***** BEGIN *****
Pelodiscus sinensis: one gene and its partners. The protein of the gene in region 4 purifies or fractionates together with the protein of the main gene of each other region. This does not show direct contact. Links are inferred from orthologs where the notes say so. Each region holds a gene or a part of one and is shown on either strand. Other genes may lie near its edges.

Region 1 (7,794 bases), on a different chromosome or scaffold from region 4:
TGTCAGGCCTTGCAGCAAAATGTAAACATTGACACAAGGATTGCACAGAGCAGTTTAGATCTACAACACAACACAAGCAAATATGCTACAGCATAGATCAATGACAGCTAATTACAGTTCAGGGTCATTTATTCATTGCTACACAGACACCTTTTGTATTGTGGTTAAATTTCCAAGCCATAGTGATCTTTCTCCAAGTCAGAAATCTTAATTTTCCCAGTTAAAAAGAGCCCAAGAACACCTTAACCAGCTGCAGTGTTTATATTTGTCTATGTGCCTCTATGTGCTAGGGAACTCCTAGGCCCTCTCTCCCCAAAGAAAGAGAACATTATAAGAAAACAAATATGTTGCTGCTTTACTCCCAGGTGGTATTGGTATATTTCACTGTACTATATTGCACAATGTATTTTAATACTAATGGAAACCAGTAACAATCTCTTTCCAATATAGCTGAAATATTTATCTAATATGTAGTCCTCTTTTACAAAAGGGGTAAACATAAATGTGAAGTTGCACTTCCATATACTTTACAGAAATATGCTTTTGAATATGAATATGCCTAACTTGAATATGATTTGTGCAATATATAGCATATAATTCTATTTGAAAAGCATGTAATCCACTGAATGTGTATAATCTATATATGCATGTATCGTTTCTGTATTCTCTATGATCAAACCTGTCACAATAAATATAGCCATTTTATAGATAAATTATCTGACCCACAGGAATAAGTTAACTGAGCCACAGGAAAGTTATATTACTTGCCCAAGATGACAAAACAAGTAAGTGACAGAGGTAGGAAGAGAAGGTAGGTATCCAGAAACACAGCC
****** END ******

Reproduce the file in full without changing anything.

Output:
Pelodiscus sinensis: one gene and its partners. The protein of the gene in region 4 purifies or fractionates together with the protein of the main gene of each other region. This does not show direct contact. Links are inferred from orthologs where the notes say so. Each region holds a gene or a part of one and is shown on either strand. Other genes may lie near its edges.

Region 1 (7,794 bases), on a different chromosome or scaffold from region 4:
TGTCAGGCCTTGCAGCAAAATGTAAACATTGACACAAGGATTGCACAGAGCAGTTTAGATCTACAACACAACACAAGCAAATATGCTACAGCATAGATCAATGACAGCTAATTACAGTTCAGGGTCATTTATTCATTGCTACACAGACACCTTTTGTATTGTGGTTAAATTTCCAAGCCATAGTGATCTTTCTCCAAGTCAGAAATCTTAATTTTCCCAGTTAAAAAGAGCCCAAGAACACCTTAACCAGCTGCAGTGTTTATATTTGTCTATGTGCCTCTATGTGCTAGGGAACTCCTAGGCCCTCTCTCCCCAAAGAAAGAGAACATTATAAGAAAACAAATATGTTGCTGCTTTACTCCCAGGTGGTATTGGTATATTTCACTGTACTATATTGCACAATGTATTTTAATACTAATGGAAACCAGTAACAATCTCTTTCCAATATAGCTGAAATATTTATCTAATATGTAGTCCTCTTTTACAAAAGGGGTAAACATAAATGTGAAGTTGCACTTCCATATACTTTACAGAAATATGCTTTTGAATATGAATATGCCTAACTTGAATATGATTTGTGCAATATATAGCATATAATTCTATTTGAAAAGCATGTAATCCACTGAATGTGTATAATCTATATATGCATGTATCGTTTCTGTATTCTCTATGATCAAACCTGTCACAATAAATATAGCCATTTTATAGATAAATTATCTGACCCACAGGAATAAGTTAACTGAGCCACAGGAAAGTTATATTACTTGCCCAAGATGACAAAACAAGTAAGTGACAGAGGTAGGAAGAGAAGGTAGGTATCCAGAAACACAGCC